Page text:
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County Supervisors approved a new department for child welfare services

Proponents say the department change will help make child and family welfare services more racially equitable

SAN DIEGO — County supervisors Tuesday unanimously approved the establishment of a Health and Human Services Agency department that focuses on helping children and families.

According to the county, the Child and Family Well-Being Department will integrate multiple systems, including First 5 San Diego, Child Welfare Services and other Health and Human Services Agency departments "under one umbrella to deliver both prevention and safeguarding services."

The Child and Family Strengthening Advisory Board will oversee the organizational change and monitor the department's work, according to the county.

The Child and Family Well-Being Department will begin its multi-year transition in July.

As part of the shift, the Office of Child Safety will continue providing services now administered through Child Welfare Services.

During a presentation at the Tuesday Board of Supervisors' meeting, HHSA Director Nick Macchione told supervisors the new department will transform how the county helps families and children in need.

"It is fully aligned with the work your board has already done to increase timely access, with culturally responsive support for families, especially those in communities where our help is needed the most," Macchione added.

Proponents say the department change will allow the county to better address equity and improve outcomes, by concentrating efforts and money on programs that strengthen children and families, along with community partnerships.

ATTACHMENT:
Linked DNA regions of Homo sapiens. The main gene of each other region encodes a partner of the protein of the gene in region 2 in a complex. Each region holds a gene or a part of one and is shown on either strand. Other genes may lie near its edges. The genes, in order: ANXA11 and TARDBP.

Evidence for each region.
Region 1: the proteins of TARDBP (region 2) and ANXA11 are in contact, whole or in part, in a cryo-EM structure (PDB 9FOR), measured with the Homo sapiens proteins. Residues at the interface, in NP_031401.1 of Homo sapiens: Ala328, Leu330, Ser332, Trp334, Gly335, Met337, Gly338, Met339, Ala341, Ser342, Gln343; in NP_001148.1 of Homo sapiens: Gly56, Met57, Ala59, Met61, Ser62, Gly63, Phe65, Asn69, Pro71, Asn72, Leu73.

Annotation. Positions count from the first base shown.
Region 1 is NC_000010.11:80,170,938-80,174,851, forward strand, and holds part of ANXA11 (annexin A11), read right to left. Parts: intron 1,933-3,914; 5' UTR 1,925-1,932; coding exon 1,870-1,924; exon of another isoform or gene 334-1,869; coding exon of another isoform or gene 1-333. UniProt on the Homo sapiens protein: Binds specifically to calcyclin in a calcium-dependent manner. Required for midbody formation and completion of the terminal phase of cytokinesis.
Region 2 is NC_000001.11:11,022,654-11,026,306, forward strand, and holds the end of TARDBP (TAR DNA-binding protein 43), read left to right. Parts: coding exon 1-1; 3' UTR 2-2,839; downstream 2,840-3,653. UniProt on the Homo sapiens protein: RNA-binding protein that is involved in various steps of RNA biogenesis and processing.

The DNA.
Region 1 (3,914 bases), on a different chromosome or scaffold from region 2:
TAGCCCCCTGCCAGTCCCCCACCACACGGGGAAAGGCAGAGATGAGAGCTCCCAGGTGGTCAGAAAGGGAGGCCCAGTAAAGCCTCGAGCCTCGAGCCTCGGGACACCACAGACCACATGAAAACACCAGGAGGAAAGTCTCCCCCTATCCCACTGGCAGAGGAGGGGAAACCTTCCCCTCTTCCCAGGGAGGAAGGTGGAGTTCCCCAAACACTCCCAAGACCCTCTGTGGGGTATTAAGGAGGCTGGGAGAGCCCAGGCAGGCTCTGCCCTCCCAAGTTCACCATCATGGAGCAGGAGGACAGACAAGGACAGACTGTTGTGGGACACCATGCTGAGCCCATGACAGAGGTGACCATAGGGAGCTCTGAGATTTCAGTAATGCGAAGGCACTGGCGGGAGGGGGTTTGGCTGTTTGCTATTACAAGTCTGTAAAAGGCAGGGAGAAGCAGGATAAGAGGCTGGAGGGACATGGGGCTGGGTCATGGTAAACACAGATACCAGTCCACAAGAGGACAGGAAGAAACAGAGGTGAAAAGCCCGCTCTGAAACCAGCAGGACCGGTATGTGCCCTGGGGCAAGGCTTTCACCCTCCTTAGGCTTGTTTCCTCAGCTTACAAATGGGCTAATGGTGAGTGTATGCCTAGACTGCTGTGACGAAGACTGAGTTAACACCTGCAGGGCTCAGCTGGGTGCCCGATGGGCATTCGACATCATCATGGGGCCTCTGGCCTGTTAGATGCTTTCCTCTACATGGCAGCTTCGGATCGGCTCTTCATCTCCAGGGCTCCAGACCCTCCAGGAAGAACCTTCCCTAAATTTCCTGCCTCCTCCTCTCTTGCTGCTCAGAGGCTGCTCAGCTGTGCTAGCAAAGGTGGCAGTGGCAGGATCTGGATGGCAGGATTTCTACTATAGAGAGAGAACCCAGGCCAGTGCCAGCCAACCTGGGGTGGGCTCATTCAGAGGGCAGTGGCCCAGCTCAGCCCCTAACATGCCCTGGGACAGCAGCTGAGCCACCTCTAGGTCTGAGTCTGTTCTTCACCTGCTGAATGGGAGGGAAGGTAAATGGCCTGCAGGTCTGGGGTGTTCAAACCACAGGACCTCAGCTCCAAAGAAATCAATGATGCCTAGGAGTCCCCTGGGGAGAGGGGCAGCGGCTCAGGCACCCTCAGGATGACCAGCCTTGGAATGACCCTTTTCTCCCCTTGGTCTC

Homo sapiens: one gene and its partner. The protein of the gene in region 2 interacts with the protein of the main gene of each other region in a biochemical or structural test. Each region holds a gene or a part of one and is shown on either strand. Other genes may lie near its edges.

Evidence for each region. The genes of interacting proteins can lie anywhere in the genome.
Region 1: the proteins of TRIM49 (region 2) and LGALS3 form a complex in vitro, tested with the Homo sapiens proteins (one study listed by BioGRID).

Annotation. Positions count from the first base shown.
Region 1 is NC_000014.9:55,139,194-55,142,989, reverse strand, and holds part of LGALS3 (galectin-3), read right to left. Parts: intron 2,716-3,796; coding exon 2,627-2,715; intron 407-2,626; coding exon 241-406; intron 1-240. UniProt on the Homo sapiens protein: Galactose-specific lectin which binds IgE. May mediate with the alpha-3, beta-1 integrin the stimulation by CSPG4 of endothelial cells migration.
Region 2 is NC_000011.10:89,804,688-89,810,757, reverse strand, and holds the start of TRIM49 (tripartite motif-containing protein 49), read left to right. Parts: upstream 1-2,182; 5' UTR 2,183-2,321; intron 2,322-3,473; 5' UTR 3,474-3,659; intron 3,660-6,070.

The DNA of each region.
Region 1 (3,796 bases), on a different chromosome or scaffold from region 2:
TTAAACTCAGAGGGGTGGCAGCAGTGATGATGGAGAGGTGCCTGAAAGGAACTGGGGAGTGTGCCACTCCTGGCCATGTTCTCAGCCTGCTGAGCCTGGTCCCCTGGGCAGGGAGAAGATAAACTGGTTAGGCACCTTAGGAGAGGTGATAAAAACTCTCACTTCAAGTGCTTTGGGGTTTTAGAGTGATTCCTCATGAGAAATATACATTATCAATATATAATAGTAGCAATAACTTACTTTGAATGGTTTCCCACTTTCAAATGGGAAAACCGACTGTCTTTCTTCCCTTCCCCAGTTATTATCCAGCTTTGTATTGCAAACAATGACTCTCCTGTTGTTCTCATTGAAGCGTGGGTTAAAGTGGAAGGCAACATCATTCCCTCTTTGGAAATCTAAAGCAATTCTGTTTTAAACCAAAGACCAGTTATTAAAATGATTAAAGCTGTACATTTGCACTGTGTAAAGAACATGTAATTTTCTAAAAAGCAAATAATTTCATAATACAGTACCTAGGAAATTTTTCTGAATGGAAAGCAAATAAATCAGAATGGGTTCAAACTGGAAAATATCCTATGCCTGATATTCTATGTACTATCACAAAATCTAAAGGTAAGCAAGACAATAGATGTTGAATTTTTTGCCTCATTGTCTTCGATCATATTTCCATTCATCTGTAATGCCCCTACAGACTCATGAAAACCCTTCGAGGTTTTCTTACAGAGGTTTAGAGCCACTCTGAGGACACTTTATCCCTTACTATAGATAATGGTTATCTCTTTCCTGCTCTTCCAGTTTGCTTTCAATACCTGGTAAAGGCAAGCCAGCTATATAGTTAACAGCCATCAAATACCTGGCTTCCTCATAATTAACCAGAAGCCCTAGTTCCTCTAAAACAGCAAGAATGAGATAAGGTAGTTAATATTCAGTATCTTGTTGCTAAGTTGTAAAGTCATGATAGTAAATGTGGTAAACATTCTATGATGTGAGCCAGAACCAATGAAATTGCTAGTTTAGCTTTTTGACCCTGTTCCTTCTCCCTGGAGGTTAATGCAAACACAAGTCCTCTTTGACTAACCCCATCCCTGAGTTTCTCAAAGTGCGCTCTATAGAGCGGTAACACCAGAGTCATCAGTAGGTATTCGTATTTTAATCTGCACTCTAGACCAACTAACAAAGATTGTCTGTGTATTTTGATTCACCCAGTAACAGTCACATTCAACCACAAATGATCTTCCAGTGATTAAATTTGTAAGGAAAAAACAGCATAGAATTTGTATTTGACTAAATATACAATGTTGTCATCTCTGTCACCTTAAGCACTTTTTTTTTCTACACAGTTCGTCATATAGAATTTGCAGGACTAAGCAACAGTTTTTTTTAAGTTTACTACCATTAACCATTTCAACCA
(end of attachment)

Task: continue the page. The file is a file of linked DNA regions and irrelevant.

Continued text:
"Equity and the safety of our community's children have always been at the core of our efforts," said Kim Giardina, director of Child Welfare Services, said in a statement. "This transformation allows us the flexibility to respond to the changing landscape and needs of our neighbors to best support them now and many years into the future."

County officials said the goals include reducing trauma, adverse childhood experiences and child maltreatment, with a focus on racial equity, and reducing the disproportionate number of Black, native American and Hispanic children in foster care.

According to the county, family-strengthening programs and better engagement have reduced the number of children in CWS care from nearly 7,000 to fewer than 2,000, representing a 71% reduction over the past 25 years.

Board Chairwoman Nora Vargas said the new department shows how the county can reimagine what government can do.

Supervisor Nathan Fletcher said in a statement the department "is the culmination of everything we have been doing over the last four years."

"Central to this new agency are the fundamental changes we have been implementing," Fletcher added. "I am excited to see the evolution of the Child Welfare Department into the new Child and Family Well-Being Department."

Over the past four years, other child welfare changes have included new rules on keeping siblings together, a service call hotline and increased support for young people moving out of the foster care system.

WATCH RELATED: Families separated by Child Welfare System rally on the steps of the California state Capitol (Jan 18, 2022)

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